Male sex was positively associated with asthma in all models; conversely, having a mother born outside the USA was negatively associated with odds of asthma. These findings are both congruent with our previous research and other published studies.21 33 Mechanisms hypothesised to underlie the negative association between foreign-born maternal nativity and child asthma include higher rates of breastfeeding, which is hypothesised to be protective against asthma, a negative association between foreign-born nativity and parental asthma and/or protective maternal diets during pregnancy.17 37–39 Children that were uninsured in kindergarten had a lower odds of asthma. This finding may reflect a detection bias in those children that were insured and had access to healthcare and physician visits, and suggests that paucity of resources may globally affect a household.21 35 In line with prior research, being overweight or obese in kindergarten was associated with a higher odds of asthma in both models.17 18 34 40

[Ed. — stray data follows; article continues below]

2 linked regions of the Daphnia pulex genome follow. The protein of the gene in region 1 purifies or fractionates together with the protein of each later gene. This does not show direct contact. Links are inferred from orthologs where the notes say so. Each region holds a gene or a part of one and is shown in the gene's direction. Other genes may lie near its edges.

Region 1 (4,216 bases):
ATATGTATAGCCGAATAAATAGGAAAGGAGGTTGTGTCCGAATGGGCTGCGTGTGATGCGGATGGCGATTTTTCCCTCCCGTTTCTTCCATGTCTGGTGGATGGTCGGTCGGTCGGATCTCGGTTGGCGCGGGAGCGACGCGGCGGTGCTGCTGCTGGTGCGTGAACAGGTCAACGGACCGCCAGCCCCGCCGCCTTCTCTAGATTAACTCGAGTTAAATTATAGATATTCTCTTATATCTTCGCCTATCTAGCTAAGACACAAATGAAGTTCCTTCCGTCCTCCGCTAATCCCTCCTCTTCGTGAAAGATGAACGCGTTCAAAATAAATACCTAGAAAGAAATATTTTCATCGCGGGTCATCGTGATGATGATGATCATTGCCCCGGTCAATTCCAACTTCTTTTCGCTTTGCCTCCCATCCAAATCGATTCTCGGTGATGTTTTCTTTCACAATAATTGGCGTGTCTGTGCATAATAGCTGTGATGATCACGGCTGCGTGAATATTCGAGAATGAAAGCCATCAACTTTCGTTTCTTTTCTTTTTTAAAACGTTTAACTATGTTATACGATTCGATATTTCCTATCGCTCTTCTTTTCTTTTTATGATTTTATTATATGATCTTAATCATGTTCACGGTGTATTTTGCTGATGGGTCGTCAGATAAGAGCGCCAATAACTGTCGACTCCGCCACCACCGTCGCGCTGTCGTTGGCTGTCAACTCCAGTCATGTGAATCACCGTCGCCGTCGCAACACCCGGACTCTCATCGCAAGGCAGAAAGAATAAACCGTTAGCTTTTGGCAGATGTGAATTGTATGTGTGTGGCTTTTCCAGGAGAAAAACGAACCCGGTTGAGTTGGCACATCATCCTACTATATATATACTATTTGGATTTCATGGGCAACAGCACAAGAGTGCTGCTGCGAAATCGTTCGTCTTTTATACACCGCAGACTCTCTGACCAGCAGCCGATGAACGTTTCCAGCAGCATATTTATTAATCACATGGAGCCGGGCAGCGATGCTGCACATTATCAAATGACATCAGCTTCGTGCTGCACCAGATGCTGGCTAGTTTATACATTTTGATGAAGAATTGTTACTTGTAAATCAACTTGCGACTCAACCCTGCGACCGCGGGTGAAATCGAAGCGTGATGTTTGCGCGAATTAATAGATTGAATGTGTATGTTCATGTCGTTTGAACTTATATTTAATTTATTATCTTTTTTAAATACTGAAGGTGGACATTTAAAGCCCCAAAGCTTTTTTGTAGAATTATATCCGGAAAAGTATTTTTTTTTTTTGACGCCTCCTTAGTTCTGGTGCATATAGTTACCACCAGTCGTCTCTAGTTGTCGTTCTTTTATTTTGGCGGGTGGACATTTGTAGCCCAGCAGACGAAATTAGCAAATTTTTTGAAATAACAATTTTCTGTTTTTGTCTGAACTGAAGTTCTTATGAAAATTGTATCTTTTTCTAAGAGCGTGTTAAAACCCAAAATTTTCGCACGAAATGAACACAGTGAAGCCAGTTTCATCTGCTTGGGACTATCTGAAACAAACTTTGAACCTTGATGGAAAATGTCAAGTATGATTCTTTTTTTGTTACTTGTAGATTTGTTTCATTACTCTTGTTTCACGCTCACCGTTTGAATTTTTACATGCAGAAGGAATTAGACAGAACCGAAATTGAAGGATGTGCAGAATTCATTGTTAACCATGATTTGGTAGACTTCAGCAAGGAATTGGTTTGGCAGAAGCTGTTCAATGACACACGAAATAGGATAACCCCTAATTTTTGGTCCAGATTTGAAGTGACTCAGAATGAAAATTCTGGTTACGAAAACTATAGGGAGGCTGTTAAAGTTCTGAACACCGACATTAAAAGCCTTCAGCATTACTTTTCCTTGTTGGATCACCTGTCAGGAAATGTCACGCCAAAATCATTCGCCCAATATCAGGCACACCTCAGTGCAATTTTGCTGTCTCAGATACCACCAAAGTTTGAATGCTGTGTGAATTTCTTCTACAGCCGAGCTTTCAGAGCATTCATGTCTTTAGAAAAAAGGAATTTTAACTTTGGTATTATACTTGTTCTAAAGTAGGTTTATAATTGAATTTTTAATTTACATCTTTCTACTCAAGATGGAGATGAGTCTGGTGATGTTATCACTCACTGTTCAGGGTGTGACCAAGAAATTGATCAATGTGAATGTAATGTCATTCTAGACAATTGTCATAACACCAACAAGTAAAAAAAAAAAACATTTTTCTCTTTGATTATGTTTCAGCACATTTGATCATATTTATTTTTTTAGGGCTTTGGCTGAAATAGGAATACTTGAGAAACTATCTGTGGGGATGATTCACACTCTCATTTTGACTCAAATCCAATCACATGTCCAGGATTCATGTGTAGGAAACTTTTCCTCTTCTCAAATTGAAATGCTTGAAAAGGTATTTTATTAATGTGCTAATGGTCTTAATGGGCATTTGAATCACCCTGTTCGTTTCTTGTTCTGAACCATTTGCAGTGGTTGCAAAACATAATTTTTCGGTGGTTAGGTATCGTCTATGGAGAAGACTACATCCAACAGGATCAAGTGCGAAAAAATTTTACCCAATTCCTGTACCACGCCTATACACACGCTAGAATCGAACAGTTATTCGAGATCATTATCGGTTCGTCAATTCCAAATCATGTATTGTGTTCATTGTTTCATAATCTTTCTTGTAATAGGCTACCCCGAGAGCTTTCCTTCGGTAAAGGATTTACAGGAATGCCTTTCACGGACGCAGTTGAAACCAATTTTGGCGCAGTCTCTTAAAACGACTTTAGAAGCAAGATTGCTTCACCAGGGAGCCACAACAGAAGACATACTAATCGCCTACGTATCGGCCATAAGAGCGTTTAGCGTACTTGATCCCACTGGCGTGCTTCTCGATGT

In an attempt to explain the finding that proximal, less so earlier life, exposure to food insecurity was associated with a higher odds of asthma, we offer several possible factors or conditions within the immediate household environment for consideration. For example, exposure to food insecurity could be one link in a chain of risk, exerting deleterious effects on household routine or structure or exacerbating suboptimal living conditions, overwhelming a family’s coping mechanisms in the short term.41–43 This destabilising stress, insofar as it contributes to chaotic home environments, could in turn affect children’s risk of chronic disease, with or without an increase in parental emotional distress or parenting difficulties.42 Food insecurity may work across multiple domains via stress and/or associated inflammatory processes to negatively impact health and development. Although the aetiology of asthma is unknown, inflammation involved in triggering asthma is hypothesised to arise from diet-mediated increases in inflammation or metabolic changes related to pathological weight gain; poor diet with energy-dense foods may enhance that diet-mediated increase in inflammation and asthma onset.10 13 14 17 18 44 45 In contrast, our finding that food insecurity in the year before kindergarten was associated with reduced odds of asthma in fifth or eighth grades may represent long-term, as opposed to short-term, success of family coping mechanisms. Our findings highlight the importance of assessing specific windows of susceptibility to food insecurity in relation to risk of childhood asthma and related comorbidities within a life course framework.20 23